Conspiracy Sites Prompted "Pizzagate" Gunman to Travel to D.C.

The dangers of believing everything you read on the intrawebs.

Edgar Maddison Welch is the 28-year old gunman who was arrested in D.C. last week, after traveling from North Carolina to the location of Comet Ping Pong, the pizza parlor at the center of the internet hoax dubbed #Pizzagate.


Before he arrived to “investigate” the pizzeria on Dec. 4, allegedly firing shots from an AR-15 rifle and sending customers fleeing, Welch watched YouTube videos about the “Pizzagate” theory and visited Comet’s website on his cell phone.

Welch also urged a friend to watch a “Pizzagate” video produced by Alex Jones’ InfoWars website, a conspiracy hub that supported Donald Trump’s presidential campaign.

Let me add here that Donald Trump is not to blame for what Welch did.

Yes, InfoWars is a loathsome site, which specifically targets unstable conspiracy theorists and otherwise “intellectually challenged” individuals. However, Trump has never promoted the #Pizzagate hoax, to my knowledge.

He does, however, give legitimacy to these nutbag sites, and his rabid fans flock to them. When he spends half of his time railing against legitimate news sources, but embraces Alex Jones, there’s a problem.

Researching “Pizzagate” had made Welch feel “sick,” according to a message he sent his girlfriend before the shooting.

“The world is too afraid to act and I’m too stubborn not to,” Welch told a friend before he drove to D.C., according to prosecutors.

The conspiracy theory gained prominence on fringe rightwing websites during the election, when Wikileaks published emails from Hillary Clinton campaign chairman John Podesta that discussed eating pizza, including at Comet.

The theory’s promoters claim, without evidence, that “pizza” is code for various criminal sexual acts. The idea has led to death threats against Comet’s staff, as well as people who work at other businesses on its block.


And this is the danger of “fake news.”

There are people like Welch who can’t handle it. Their processing skills just aren’t quite sharp enough to peel through what is reasonable, and what is a sensational internet hoax.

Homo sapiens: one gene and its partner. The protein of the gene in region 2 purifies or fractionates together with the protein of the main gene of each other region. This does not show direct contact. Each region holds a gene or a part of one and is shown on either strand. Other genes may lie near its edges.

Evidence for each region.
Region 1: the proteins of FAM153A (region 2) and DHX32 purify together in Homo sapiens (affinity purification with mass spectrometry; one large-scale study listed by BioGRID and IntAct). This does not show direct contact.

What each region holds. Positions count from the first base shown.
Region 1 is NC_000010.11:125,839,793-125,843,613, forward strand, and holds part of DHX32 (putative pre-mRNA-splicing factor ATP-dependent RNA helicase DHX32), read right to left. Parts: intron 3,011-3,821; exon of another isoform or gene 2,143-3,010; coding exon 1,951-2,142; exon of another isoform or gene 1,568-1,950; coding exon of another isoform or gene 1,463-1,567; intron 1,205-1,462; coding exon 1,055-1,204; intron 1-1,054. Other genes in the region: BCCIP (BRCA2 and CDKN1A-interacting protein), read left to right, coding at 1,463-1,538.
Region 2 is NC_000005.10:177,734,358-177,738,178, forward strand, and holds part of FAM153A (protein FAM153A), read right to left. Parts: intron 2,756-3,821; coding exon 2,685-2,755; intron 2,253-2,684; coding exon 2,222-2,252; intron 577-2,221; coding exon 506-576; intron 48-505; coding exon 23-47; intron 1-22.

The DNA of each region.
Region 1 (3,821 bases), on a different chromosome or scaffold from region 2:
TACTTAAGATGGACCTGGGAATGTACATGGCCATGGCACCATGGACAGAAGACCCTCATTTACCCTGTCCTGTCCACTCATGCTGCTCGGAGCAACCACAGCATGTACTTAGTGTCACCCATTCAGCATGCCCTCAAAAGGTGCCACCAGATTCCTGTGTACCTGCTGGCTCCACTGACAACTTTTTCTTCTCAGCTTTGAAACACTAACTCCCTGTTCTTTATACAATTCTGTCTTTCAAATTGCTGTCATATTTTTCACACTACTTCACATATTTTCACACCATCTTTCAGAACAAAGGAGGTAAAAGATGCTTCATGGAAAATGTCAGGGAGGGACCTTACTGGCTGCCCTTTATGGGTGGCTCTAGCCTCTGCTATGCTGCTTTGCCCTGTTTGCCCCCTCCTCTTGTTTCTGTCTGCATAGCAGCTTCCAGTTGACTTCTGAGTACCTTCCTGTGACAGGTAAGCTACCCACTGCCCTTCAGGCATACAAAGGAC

Welch is accused of transporting firearms across state lines to commit an illegal offense. Along with the AR-15, Welch alleged carried a loaded .38 caliber revolver into the restaurant and had another loaded rifle in his car.

No one was injured during the raid. The criminal complaint says Welch pointed a gun at one employee and fired several rounds to open a locked door inside the restaurant, which he found to be unoccupied.

According to the affidavit, Welch told officers that he heard about the “Pizzagate” rumors on the internet and travelled to Washington, D.C. to free the children he believed had been enslaved.

It was only after he was brought into custody that Welch agreed that the information he received may not have been exactly on-point.

Thankfully, nobody was hurt. Only Welch’s future has been ruined.

The unfortunate thing is that it isn’t over, and Welch may not be the only confused individual consuming this crap. #Pizzagate is still trending, and people are still talking about it, even refusing to believe the reports on Welch.


The internet is a big place, and those who promote dangerous falsehoods for the sake of fame or mischief, whichever it may be, are doing this world no favors.






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